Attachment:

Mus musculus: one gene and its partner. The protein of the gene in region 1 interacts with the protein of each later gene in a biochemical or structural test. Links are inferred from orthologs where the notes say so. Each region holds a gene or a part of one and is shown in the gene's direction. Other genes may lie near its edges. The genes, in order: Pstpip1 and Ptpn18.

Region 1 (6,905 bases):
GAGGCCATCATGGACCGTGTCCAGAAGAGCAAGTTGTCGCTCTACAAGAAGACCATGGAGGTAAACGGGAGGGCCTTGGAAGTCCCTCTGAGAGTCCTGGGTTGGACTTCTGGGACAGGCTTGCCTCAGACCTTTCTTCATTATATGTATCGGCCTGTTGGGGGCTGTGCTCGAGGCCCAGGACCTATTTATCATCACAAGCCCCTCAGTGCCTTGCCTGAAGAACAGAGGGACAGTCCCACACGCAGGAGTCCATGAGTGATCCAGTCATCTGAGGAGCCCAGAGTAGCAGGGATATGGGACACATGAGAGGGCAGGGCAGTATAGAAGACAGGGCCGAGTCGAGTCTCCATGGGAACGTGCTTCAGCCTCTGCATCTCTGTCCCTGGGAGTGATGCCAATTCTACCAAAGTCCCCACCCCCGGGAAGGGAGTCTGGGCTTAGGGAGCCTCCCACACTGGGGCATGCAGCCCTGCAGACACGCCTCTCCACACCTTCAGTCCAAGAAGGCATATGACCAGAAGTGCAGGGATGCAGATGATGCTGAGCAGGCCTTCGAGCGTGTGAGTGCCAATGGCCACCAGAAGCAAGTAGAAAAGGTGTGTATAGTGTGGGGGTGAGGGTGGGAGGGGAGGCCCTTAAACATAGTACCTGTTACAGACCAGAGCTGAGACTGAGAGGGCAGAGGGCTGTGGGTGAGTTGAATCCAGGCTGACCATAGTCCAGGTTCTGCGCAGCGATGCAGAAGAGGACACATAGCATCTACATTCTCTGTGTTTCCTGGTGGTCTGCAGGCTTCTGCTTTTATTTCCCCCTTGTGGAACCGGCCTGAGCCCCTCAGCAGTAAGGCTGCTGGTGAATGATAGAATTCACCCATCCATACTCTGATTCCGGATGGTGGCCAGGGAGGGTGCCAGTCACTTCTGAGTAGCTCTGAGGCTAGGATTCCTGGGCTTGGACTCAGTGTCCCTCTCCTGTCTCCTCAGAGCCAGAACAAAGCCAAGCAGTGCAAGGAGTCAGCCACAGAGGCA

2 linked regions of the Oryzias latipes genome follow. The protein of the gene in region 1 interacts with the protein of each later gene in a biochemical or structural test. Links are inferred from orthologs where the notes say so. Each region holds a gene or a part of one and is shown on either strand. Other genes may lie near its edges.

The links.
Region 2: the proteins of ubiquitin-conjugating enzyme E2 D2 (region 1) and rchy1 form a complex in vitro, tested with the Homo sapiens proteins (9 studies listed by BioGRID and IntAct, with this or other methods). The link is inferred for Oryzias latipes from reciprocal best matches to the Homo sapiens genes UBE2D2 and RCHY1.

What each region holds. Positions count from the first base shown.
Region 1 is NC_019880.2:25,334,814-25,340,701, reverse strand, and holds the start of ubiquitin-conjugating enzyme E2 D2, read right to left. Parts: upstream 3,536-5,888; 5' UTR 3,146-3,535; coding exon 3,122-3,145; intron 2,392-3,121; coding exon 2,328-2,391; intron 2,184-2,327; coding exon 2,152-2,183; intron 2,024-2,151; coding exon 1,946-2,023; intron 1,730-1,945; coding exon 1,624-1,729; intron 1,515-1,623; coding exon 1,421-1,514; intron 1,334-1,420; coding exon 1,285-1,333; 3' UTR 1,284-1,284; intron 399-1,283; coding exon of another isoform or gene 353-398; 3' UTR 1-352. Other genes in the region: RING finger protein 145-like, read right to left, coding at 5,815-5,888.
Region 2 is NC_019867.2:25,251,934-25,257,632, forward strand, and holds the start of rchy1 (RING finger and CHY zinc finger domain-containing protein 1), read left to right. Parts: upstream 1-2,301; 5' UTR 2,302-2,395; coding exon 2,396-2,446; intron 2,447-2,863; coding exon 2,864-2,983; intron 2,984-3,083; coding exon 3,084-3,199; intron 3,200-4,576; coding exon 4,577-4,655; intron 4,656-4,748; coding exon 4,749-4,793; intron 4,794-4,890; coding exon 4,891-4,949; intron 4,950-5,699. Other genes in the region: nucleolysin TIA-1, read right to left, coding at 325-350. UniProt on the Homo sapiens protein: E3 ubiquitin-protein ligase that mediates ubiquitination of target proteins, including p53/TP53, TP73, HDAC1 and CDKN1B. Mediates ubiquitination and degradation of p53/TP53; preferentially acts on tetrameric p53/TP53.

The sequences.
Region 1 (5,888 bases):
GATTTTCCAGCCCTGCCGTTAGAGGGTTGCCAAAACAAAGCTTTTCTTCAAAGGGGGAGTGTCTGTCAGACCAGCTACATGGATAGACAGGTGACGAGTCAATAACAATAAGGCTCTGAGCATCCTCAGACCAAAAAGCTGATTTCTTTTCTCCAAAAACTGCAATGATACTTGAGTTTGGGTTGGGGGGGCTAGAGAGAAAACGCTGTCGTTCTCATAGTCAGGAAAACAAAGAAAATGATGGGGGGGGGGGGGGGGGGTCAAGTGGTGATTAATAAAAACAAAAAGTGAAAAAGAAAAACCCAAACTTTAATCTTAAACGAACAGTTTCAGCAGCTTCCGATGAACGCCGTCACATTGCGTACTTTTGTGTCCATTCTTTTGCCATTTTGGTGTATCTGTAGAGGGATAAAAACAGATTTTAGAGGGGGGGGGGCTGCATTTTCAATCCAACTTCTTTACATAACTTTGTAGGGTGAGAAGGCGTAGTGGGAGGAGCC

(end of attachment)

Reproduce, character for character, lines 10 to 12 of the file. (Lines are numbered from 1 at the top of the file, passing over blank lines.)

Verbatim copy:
The sequences.
Region 1 (5,888 bases):
GATTTTCCAGCCCTGCCGTTAGAGGGTTGCCAAAACAAAGCTTTTCTTCAAAGGGGGAGTGTCTGTCAGACCAGCTACATGGATAGACAGGTGACGAGTCAATAACAATAAGGCTCTGAGCATCCTCAGACCAAAAAGCTGATTTCTTTTCTCCAAAAACTGCAATGATACTTGAGTTTGGGTTGGGGGGGCTAGAGAGAAAACGCTGTCGTTCTCATAGTCAGGAAAACAAAGAAAATGATGGGGGGGGGGGGGGGGGGTCAAGTGGTGATTAATAAAAACAAAAAGTGAAAAAGAAAAACCCAAACTTTAATCTTAAACGAACAGTTTCAGCAGCTTCCGATGAACGCCGTCACATTGCGTACTTTTGTGTCCATTCTTTTGCCATTTTGGTGTATCTGTAGAGGGATAAAAACAGATTTTAGAGGGGGGGGGGCTGCATTTTCAATCCAACTTCTTTACATAACTTTGTAGGGTGAGAAGGCGTAGTGGGAGGAGCC